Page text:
Weekend Voting Act Reintroduced
Thursday, April 25th, 2013
The Weekend Voting Act, which would move Election Day from the Tuesday after the first Monday in November to Saturday and Sunday, was reintroduced to Congress this week. Here are the details:
Washington, D.C.— Today, Reps. Steve Israel (D-NY) and Louise Slaughter (D-NY) announced legislation to move Election Day from the first Tuesday in November to the first full weekend, thereby making it more convenient for voters and increasing voter turnout.
Rep. Israel said, “Voting should be easy and accessible. This is why, in 1845, Congress decided that voting on a Tuesday made sense. It was the easiest day for farmers in our agrarian society to get to the polls. But times have changed, and Tuesday voting just doesn’t make sense anymore. By moving Election Day from a single day in the middle of the work week to a full weekend, we are encouraging more working Americans to participate. Our democracy will be best served when our leaders are elected by as many Americans as possible.”
Rep. Slaughter said, “Having Election Day on a Tuesday is an outdated requirement that simply does not comport with the schedules of modern Americans. Instituting weekend voting would make it easier and more convenient for Americans to exercise their right to vote, and would help reduce lines at the polls and increase voter turnout.”
The Weekend Voting Act would allow for national polls to be open from 10 a.m. (Eastern Time) Saturday to 6 p.m. (ET) Sunday in the 48 contiguous states. Election officials would be permitted to close polls during the overnight hours if they determine it would be inefficient to keep them open. Reps. Israel, Slaughter, Larson, Clyburn and Dingell are the original cosponsors of the legislation.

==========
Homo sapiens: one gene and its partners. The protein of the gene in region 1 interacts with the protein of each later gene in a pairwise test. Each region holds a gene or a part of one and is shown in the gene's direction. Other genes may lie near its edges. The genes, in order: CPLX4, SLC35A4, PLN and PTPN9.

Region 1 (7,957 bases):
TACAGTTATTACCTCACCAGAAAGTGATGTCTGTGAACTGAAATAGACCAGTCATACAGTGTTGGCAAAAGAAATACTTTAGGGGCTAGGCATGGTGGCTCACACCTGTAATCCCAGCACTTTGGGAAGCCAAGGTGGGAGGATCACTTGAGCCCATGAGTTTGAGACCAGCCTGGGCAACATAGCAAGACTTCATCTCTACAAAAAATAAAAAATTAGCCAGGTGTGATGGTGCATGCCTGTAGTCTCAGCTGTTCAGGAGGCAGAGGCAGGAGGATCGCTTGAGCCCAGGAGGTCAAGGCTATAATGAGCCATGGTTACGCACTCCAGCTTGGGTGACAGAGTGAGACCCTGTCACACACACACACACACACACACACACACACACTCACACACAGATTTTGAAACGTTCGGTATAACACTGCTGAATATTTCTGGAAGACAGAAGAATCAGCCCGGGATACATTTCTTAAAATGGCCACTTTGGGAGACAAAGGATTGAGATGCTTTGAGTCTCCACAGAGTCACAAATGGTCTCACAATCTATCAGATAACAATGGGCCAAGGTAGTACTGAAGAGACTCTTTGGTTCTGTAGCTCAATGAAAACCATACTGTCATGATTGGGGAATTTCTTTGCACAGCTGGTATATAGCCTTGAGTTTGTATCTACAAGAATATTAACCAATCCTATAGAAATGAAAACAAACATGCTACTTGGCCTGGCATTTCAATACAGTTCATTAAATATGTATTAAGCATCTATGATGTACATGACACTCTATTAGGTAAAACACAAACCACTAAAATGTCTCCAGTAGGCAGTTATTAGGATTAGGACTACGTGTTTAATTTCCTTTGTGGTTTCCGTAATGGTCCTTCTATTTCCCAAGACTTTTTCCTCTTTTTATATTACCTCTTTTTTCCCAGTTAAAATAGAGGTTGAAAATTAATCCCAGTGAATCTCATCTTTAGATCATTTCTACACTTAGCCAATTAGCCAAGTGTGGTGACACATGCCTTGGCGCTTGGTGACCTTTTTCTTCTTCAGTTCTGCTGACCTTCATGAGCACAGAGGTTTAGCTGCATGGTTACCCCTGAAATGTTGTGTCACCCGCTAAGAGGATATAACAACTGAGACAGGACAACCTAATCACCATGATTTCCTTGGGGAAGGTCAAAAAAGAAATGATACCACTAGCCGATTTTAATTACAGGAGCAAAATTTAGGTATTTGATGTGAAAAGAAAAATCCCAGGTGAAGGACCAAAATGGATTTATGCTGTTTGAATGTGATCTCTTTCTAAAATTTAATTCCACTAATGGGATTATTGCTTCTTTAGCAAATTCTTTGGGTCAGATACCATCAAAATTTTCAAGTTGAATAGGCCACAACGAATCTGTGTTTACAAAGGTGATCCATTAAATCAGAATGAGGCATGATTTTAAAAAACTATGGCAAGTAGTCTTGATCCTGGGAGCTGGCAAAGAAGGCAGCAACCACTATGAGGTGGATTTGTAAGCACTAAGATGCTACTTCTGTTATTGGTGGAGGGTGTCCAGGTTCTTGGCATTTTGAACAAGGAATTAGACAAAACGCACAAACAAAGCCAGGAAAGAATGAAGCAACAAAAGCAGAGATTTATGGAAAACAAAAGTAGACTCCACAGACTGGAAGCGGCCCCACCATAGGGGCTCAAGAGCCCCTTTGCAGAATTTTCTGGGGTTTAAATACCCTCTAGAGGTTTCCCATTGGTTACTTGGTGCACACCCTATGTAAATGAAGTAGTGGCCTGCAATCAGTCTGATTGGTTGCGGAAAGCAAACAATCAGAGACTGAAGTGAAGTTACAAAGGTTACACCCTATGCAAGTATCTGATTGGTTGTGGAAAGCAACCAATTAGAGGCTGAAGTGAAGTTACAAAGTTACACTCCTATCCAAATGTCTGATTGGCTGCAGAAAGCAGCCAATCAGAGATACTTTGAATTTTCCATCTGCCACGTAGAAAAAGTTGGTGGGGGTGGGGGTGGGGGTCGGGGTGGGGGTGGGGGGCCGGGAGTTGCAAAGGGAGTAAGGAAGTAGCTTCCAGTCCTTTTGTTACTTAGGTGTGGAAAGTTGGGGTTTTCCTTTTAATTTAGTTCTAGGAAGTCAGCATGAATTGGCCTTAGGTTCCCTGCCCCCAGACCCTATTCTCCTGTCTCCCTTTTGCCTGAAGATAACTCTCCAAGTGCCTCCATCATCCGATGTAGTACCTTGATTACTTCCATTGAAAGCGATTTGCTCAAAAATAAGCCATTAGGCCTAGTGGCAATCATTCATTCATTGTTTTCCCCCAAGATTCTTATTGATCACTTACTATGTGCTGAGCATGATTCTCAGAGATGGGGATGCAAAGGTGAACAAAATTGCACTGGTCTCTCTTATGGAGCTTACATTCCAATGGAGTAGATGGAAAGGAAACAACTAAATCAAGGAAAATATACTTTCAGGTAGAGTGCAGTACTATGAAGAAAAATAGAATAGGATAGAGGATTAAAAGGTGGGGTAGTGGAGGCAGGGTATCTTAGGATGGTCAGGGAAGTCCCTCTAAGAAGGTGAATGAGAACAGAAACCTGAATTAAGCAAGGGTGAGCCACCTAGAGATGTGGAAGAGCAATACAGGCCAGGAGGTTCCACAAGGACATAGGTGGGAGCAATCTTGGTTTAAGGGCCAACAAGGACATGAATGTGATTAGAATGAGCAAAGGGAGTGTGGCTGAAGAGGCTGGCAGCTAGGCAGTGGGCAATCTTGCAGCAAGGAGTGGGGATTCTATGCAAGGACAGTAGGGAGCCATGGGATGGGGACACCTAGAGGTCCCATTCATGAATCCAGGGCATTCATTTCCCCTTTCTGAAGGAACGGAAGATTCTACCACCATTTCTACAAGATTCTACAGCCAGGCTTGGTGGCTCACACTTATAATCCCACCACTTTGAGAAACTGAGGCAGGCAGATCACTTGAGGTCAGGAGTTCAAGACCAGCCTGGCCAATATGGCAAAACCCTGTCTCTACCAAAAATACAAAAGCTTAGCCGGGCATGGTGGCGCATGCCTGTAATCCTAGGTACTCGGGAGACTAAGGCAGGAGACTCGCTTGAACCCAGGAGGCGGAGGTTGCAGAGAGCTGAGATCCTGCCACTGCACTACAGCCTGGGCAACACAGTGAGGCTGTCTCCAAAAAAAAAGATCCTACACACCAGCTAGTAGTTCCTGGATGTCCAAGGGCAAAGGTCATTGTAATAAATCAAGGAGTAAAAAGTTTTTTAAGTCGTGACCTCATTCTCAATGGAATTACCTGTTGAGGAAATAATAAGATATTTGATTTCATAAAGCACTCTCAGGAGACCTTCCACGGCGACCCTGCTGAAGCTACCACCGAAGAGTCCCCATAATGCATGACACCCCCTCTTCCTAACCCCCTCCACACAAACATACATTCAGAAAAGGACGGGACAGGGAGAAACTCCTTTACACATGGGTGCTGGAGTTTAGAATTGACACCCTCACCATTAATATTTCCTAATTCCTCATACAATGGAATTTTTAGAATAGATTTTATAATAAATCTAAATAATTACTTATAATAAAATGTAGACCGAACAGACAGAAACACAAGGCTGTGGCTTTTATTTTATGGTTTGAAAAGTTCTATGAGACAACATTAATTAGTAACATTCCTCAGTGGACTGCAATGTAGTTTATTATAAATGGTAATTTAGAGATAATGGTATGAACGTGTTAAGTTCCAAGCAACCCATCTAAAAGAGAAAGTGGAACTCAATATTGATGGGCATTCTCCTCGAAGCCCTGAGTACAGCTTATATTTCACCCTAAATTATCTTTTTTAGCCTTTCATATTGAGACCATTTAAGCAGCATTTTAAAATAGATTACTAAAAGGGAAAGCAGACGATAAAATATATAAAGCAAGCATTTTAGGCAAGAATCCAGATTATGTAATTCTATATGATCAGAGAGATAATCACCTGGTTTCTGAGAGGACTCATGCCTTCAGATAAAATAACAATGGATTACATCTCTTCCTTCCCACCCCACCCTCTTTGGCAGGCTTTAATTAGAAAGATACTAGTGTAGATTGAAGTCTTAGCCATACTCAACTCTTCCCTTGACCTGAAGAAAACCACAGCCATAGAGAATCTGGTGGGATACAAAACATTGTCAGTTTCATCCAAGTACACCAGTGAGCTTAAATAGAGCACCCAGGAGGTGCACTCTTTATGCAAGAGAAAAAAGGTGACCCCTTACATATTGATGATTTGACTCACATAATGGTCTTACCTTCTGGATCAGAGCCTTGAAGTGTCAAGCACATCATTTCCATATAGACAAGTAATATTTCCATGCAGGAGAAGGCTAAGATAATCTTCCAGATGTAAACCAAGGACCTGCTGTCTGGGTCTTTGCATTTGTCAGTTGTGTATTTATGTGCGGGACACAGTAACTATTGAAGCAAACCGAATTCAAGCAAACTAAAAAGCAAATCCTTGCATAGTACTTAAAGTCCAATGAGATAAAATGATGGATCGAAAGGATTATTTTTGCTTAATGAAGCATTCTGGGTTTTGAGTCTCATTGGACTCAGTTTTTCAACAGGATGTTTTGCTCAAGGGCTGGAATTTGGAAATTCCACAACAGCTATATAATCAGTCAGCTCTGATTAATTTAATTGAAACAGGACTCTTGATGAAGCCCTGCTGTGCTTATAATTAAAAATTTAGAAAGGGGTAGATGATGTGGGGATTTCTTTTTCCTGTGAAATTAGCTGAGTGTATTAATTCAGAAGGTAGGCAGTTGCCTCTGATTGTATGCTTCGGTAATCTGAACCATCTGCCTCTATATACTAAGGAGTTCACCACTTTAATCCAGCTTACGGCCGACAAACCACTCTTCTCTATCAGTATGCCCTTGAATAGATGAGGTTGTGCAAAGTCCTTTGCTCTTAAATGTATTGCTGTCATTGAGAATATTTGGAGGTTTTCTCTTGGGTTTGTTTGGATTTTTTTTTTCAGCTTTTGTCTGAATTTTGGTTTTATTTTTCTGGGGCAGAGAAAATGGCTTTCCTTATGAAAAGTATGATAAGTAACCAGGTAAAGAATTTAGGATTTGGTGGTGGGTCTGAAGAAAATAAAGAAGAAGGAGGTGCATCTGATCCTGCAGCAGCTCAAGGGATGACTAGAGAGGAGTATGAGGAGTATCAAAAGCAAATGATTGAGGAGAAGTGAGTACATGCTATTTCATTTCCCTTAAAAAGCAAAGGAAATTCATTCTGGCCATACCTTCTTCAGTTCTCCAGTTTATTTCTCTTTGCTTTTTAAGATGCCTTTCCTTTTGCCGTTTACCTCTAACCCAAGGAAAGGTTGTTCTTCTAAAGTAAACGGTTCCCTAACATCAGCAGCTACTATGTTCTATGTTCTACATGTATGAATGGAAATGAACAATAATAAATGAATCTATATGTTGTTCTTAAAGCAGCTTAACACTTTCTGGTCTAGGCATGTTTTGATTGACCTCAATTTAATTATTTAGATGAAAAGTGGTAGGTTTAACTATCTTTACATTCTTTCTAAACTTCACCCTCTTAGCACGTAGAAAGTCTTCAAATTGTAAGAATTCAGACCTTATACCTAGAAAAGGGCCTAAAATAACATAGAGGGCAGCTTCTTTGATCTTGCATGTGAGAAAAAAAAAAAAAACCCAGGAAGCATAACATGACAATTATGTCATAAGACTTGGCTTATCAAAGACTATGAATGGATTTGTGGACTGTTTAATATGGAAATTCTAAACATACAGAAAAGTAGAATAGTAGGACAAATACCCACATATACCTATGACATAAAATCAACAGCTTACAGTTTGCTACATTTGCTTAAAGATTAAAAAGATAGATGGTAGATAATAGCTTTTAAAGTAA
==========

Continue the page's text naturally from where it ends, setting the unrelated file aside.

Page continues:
The long-standing tradition of holding federal elections on the first Tuesday of November began with an act of Congress in 1845. Tuesday was selected for its comparative convenience because it was a designated “court day” and the day in which land-owners would typically be in town to conduct business. The tradition was based on the then-agrarian American society.
Currently, most polls are open only 12 hours (from 7 a.m. to 7 p.m.) for one day. As seen in our most recent election last November, long lines in many polling places kept voters waiting longer than one or two hours. Voter turnout in the United States has long lagged behind similar democracies around the world. Only 47 percent of eligible voters actually voted in the United States.
Ambassador Andrew Young, Chairman of the Board of Why Tuesday? Said, “It is disgraceful that the greatest democracy in the world ranks 138th out of 172 democracies in voter turnout. We commend Reps. Israel and Larson for proposing the Weekend Voting Act, a commonsense and balanced way to make voting accessible to millions of Americans who find it difficult — or impossible — to reach the polls in the middle of the work week.”
Mimi Marziani, Operations Directors of Why Tuesday? Added, “Voting is a fundamental right and privilege of citizenship, yet our voting system has not been meaningfully upgraded since 1845 when Congress chose Tuesday as the day people vote in national elections. Moving elections to the weekend would expand access to voting and bring us much closer to what a 21st century democracy should be.”